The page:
The NRMA has called for the New South Wales Government to introduce alternatives such as driver training courses for low level speeding offences.
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With a year-to-date road toll of 208 for 2016, NSW has already seen a 25 per cent spike in road deaths compared to the same period last year.

Kyle Loades, president of the NRMA, said that speed-related offences are a significant factor in fatal crashes, and that speed offenders need to be better educated about the dangers of their risky actions.

“Over the past 12 months, 41 per cent of fatal crashes in NSW were caused by excessive speed, which is an increase of 23 per cent compared to the 2013/2015 average,” he said.

“Drivers are not getting the message under the current system that speeding is never an option on our roads.”

Speeding and highway patrol-18

In 2012 the NRMA released the ‘Three-Point Plan to Tackle Bad Drivers’, which called for the government to:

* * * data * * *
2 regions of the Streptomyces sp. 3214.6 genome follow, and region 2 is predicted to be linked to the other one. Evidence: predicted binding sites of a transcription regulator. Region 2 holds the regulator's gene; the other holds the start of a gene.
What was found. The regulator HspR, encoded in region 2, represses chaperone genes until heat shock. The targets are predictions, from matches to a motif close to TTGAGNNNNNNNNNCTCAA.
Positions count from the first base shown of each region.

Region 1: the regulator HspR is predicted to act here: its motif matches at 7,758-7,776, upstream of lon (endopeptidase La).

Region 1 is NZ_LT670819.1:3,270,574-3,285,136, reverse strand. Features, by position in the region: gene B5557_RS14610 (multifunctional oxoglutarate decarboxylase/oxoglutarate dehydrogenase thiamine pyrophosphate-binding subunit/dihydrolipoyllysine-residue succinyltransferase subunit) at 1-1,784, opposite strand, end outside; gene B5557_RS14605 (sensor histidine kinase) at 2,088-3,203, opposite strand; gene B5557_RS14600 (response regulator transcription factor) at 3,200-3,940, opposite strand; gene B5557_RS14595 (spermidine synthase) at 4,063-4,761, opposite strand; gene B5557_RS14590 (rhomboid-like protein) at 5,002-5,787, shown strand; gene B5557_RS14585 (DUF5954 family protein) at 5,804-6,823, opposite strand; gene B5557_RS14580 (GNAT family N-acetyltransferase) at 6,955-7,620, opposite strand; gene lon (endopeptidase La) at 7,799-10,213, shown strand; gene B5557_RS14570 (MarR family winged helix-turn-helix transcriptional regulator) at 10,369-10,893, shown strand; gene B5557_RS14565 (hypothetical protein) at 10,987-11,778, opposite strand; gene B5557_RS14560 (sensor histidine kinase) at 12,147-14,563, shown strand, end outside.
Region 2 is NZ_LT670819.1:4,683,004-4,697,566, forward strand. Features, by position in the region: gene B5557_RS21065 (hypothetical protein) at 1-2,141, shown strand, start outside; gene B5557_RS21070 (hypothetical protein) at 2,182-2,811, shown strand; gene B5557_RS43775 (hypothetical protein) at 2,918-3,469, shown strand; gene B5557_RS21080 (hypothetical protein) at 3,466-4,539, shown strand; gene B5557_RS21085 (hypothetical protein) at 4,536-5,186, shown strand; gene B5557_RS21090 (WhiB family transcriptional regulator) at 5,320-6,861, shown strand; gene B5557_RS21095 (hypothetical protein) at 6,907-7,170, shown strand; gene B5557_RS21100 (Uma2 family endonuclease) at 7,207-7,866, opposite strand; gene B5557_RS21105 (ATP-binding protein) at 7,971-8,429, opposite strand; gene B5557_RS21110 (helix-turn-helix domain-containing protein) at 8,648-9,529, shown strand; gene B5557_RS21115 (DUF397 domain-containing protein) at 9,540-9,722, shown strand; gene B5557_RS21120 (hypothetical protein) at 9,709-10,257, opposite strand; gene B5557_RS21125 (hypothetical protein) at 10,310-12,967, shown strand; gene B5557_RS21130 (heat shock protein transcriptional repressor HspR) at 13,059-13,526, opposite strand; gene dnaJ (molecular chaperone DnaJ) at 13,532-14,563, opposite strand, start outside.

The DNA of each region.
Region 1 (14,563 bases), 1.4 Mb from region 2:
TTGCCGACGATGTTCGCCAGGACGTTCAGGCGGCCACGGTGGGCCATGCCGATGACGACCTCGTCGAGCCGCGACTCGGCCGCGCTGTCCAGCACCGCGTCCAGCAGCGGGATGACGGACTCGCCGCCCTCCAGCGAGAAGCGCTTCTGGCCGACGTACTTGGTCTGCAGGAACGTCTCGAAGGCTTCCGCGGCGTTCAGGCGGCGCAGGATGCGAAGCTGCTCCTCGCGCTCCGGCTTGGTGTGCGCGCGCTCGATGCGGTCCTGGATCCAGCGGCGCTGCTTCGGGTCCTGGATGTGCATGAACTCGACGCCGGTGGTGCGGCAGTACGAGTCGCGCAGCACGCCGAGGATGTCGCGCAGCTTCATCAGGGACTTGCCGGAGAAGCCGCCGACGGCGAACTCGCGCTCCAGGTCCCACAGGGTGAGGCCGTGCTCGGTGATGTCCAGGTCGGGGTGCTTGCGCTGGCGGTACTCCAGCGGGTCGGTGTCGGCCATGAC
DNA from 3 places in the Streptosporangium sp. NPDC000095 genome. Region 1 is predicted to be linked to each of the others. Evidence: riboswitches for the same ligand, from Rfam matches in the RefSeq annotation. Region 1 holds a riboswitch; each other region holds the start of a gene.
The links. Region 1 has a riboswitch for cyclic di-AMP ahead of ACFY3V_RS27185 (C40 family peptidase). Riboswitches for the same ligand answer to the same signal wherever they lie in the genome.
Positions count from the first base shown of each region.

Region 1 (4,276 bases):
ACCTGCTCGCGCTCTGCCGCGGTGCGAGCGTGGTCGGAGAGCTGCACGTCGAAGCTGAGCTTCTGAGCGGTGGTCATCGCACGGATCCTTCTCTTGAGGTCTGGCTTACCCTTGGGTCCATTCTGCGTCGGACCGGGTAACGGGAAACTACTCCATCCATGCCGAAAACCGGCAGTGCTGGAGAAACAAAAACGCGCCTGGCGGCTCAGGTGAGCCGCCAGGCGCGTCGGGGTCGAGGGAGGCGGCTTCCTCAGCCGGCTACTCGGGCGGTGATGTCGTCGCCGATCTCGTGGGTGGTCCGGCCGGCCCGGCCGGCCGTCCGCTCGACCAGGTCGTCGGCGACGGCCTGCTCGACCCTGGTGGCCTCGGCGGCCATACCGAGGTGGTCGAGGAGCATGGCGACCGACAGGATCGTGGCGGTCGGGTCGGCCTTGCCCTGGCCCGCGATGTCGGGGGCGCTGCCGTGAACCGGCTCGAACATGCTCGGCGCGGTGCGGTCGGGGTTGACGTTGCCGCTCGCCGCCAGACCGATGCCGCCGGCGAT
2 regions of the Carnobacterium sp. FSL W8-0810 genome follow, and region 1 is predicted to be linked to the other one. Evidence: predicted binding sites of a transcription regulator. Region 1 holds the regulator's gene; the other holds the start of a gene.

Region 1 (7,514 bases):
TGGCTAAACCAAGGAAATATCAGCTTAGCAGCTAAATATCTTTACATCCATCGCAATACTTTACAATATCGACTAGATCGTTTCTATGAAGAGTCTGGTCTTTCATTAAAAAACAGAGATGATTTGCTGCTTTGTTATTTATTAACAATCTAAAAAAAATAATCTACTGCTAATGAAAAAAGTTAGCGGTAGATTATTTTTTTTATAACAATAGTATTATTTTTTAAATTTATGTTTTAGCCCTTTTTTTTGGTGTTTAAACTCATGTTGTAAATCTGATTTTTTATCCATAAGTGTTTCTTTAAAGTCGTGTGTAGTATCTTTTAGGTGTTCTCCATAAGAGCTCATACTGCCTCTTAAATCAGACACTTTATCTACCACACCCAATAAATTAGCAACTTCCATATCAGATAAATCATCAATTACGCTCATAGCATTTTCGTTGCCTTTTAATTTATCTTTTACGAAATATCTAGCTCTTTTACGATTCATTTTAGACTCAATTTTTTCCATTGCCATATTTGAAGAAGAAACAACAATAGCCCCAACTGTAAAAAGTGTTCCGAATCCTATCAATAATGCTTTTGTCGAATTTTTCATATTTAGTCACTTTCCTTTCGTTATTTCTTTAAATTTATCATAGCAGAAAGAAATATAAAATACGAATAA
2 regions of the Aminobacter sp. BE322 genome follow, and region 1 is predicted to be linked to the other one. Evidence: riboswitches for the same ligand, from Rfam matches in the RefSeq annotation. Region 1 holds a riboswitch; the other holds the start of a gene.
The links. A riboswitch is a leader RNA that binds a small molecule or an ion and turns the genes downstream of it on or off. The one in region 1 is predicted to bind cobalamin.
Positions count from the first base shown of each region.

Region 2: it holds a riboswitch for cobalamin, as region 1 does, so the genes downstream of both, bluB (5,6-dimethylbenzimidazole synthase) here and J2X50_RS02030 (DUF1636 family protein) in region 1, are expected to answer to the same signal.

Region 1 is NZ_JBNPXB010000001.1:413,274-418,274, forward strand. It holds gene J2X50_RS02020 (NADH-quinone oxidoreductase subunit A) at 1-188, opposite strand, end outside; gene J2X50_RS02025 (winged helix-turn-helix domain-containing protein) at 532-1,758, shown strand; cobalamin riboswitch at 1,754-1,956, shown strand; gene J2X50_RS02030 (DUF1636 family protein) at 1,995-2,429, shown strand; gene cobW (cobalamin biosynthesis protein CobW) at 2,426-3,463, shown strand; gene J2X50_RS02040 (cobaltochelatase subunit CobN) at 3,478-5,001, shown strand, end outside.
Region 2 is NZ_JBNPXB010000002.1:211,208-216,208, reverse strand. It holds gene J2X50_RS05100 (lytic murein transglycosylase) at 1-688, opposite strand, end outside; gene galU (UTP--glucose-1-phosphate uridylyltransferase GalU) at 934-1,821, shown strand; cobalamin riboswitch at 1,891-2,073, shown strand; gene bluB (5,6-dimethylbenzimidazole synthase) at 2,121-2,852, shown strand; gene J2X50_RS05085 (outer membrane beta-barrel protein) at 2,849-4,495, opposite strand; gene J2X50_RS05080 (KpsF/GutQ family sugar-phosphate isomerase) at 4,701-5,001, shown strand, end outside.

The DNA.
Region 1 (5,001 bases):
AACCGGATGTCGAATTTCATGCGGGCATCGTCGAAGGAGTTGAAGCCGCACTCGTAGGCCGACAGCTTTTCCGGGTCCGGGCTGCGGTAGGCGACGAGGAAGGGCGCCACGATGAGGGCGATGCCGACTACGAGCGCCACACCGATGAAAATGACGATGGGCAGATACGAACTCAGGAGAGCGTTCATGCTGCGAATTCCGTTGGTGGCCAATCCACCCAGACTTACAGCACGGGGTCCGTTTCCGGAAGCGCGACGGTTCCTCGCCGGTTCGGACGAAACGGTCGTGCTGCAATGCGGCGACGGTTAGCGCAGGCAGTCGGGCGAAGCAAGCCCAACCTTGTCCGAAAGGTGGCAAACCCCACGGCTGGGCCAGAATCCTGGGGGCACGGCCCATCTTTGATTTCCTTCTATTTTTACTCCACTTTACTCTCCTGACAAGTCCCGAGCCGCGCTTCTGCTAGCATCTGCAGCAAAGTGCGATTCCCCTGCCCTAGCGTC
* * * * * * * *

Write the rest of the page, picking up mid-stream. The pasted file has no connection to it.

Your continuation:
• Get tough on repeat offenders by mandating interlock devices for the vehicles of repeat drink drivers
  • Having more visible police on the roads to catch bad drivers
  • Educate bad drivers with driver education courses for low level speeding offenders instead of giving demerit points and a fine.

So far the NSW government has implemented the use of mandatory interlocks for repeat offenders and investing in more highway patrol resources.


Above: The NSW Police recently added a Lexus RC F patrol car to their fleet

Loades said the sharp increase in the road toll requires more action to be taken, notably driver education.

“Speed awareness courses would not only address driver attitudes but also provide drivers with the opportunity to refresh their knowledge of [the] road rules,” he said.

“Similar courses operate in the UK already and have yielded positive changes to driver behavior and attitudes towards speeding.”